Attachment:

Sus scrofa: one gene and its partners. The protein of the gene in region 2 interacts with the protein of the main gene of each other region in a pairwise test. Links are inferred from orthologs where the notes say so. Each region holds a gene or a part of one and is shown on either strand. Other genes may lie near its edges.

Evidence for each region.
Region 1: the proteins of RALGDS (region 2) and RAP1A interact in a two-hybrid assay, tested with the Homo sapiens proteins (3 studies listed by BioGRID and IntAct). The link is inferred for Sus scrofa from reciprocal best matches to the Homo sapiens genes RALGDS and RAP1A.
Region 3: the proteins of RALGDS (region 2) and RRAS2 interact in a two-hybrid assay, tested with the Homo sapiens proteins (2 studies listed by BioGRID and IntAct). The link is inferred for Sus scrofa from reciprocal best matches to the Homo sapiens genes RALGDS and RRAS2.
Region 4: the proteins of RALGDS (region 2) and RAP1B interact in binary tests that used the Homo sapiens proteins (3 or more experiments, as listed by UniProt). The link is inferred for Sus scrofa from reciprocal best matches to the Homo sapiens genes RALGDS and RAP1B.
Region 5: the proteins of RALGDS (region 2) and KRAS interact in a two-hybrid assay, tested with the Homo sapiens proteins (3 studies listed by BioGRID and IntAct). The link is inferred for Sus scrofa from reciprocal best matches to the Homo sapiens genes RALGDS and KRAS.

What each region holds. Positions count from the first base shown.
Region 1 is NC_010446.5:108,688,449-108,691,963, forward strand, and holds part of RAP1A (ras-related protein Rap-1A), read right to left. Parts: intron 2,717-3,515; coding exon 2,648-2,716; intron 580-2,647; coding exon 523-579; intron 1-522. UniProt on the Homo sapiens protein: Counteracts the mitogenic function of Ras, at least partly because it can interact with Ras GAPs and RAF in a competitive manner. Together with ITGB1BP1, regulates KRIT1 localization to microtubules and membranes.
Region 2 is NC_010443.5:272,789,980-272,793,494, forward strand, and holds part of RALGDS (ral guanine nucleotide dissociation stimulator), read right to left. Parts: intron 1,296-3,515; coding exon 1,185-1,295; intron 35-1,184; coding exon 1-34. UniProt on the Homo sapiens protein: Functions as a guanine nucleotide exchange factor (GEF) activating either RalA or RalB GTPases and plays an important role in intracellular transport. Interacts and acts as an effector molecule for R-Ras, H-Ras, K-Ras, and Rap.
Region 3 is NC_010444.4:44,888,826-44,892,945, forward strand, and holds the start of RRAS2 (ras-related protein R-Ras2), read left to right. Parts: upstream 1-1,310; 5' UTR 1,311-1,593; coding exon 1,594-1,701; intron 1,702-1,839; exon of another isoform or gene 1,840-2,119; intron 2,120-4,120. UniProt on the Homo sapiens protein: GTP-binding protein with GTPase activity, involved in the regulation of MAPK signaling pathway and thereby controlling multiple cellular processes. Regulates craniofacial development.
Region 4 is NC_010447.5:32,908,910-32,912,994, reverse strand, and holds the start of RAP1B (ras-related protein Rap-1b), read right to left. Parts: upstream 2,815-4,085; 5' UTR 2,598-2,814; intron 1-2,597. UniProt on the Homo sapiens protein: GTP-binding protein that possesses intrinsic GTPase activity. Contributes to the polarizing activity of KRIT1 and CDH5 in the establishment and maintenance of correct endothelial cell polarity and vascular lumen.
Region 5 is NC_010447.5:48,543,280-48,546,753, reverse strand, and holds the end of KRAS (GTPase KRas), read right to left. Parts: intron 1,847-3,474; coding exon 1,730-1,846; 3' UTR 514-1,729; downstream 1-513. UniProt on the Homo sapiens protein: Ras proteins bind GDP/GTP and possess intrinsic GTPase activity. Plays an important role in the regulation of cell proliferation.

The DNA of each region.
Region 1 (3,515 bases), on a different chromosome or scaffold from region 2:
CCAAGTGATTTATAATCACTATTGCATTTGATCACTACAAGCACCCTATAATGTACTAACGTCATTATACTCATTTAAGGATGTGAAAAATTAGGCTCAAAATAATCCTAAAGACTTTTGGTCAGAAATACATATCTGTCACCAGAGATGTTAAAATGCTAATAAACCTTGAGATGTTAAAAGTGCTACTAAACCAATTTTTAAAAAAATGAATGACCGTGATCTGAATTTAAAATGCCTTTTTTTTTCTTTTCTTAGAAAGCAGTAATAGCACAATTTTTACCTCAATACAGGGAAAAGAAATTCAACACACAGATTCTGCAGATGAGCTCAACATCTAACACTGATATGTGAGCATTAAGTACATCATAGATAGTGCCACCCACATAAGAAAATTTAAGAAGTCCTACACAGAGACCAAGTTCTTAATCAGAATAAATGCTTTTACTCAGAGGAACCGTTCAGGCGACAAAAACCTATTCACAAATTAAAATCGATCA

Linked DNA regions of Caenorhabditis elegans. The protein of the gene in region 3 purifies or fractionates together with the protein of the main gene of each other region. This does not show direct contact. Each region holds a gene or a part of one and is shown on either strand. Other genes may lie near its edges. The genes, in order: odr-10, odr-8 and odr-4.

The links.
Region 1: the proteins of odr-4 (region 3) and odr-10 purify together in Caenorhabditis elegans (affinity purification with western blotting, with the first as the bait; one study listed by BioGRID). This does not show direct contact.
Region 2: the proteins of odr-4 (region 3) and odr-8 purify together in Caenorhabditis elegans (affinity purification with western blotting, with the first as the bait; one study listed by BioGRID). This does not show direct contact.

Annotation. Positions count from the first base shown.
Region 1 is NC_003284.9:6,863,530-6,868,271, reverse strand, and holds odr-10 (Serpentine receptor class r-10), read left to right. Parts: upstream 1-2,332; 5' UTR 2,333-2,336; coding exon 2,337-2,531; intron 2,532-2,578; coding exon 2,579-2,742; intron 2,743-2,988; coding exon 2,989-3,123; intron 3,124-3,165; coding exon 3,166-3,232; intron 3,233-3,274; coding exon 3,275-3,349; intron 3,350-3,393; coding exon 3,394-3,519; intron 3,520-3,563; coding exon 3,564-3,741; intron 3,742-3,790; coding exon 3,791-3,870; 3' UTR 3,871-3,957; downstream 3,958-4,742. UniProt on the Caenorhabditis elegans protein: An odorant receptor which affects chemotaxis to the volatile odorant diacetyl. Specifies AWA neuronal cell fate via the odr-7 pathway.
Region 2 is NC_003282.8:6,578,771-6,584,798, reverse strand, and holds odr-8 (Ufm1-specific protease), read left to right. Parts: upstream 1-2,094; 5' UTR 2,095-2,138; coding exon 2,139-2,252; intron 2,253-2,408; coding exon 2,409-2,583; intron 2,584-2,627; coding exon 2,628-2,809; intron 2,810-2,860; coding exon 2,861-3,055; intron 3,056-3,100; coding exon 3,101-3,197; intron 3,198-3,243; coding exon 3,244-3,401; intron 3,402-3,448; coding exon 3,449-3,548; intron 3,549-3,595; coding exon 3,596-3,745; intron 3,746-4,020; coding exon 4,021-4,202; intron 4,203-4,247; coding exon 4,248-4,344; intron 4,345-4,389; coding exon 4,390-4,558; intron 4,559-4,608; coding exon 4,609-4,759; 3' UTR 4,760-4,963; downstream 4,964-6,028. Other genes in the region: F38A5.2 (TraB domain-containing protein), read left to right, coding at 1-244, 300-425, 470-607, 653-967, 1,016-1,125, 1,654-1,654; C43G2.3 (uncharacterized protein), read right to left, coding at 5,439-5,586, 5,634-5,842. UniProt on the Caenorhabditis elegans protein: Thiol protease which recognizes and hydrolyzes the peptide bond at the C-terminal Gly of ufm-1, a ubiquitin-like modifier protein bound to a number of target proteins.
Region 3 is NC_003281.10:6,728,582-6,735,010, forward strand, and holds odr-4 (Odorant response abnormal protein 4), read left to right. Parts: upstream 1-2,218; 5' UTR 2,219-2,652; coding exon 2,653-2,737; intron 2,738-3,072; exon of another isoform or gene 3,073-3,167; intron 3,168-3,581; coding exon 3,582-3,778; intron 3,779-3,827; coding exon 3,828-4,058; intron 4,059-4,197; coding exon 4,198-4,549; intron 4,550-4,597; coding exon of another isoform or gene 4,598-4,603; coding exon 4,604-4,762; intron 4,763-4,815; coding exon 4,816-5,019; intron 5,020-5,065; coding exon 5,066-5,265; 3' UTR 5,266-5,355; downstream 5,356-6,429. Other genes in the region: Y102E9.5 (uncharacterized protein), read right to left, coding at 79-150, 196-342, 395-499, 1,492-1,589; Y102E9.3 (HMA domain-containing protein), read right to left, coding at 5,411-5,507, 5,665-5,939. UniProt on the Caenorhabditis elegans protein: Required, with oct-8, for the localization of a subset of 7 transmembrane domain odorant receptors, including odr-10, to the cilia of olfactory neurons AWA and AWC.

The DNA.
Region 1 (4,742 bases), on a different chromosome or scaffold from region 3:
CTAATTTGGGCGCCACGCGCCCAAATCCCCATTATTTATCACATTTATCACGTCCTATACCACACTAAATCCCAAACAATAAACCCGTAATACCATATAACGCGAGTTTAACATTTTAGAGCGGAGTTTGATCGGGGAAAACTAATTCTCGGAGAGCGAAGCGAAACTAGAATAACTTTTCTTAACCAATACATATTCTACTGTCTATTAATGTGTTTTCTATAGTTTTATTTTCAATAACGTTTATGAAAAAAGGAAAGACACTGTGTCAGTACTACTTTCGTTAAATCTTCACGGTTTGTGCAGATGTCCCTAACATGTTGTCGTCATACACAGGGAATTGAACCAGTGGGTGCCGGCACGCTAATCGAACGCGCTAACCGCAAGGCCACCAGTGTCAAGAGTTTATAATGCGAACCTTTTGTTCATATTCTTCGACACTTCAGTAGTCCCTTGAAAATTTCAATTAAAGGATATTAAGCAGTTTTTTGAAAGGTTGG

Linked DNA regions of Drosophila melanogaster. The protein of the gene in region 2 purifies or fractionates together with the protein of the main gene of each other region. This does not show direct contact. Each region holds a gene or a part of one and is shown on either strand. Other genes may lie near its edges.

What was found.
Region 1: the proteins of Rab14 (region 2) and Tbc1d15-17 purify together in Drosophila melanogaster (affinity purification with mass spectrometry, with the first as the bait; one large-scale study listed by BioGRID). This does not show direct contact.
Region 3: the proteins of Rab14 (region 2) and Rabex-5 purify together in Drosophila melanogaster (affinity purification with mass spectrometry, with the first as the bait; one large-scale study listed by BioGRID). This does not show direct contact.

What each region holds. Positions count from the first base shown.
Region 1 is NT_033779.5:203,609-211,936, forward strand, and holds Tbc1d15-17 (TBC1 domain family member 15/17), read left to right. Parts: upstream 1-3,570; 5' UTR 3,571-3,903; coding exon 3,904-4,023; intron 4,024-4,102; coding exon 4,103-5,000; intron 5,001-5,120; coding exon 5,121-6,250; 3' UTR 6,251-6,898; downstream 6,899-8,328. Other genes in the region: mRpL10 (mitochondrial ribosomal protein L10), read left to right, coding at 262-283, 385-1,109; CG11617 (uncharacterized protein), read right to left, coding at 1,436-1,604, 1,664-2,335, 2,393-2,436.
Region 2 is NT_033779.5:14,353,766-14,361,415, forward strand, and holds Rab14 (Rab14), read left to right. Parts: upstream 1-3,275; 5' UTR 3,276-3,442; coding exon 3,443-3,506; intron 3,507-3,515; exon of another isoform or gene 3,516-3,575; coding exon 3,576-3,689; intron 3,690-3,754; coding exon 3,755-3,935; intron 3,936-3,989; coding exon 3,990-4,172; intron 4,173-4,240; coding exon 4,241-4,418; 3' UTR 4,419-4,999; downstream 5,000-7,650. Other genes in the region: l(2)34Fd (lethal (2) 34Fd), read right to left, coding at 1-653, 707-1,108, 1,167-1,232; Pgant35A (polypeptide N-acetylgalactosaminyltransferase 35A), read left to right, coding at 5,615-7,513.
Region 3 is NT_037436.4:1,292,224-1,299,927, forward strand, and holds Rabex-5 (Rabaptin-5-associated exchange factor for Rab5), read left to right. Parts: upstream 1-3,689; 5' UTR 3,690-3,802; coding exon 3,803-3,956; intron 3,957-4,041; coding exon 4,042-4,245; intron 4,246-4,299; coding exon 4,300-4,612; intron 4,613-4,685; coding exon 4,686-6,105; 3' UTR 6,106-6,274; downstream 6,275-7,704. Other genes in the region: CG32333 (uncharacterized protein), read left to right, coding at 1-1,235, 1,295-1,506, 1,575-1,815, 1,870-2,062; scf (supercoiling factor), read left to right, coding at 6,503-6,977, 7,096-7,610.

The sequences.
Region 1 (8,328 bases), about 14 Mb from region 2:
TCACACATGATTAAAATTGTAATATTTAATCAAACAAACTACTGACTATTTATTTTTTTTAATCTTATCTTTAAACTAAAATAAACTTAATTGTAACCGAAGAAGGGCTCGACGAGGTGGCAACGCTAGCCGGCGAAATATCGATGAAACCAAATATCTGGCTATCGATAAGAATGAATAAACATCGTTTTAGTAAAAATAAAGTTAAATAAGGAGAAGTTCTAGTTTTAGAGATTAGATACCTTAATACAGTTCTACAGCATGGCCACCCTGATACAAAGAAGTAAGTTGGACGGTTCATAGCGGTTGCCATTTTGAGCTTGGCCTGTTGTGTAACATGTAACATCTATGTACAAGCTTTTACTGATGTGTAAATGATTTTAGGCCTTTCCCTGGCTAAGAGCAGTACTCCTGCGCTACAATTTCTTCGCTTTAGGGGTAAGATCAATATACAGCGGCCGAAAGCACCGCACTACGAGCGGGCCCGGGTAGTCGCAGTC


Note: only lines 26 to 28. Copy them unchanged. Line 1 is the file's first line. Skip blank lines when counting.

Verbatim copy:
CTAATTTGGGCGCCACGCGCCCAAATCCCCATTATTTATCACATTTATCACGTCCTATACCACACTAAATCCCAAACAATAAACCCGTAATACCATATAACGCGAGTTTAACATTTTAGAGCGGAGTTTGATCGGGGAAAACTAATTCTCGGAGAGCGAAGCGAAACTAGAATAACTTTTCTTAACCAATACATATTCTACTGTCTATTAATGTGTTTTCTATAGTTTTATTTTCAATAACGTTTATGAAAAAAGGAAAGACACTGTGTCAGTACTACTTTCGTTAAATCTTCACGGTTTGTGCAGATGTCCCTAACATGTTGTCGTCATACACAGGGAATTGAACCAGTGGGTGCCGGCACGCTAATCGAACGCGCTAACCGCAAGGCCACCAGTGTCAAGAGTTTATAATGCGAACCTTTTGTTCATATTCTTCGACACTTCAGTAGTCCCTTGAAAATTTCAATTAAAGGATATTAAGCAGTTTTTTGAAAGGTTGG

Linked DNA regions of Drosophila melanogaster. The protein of the gene in region 2 purifies or fractionates together with the protein of the main gene of each other region. This does not show direct contact. Each region holds a gene or a part of one and is shown on either strand. Other genes may lie near its edges.

What was found.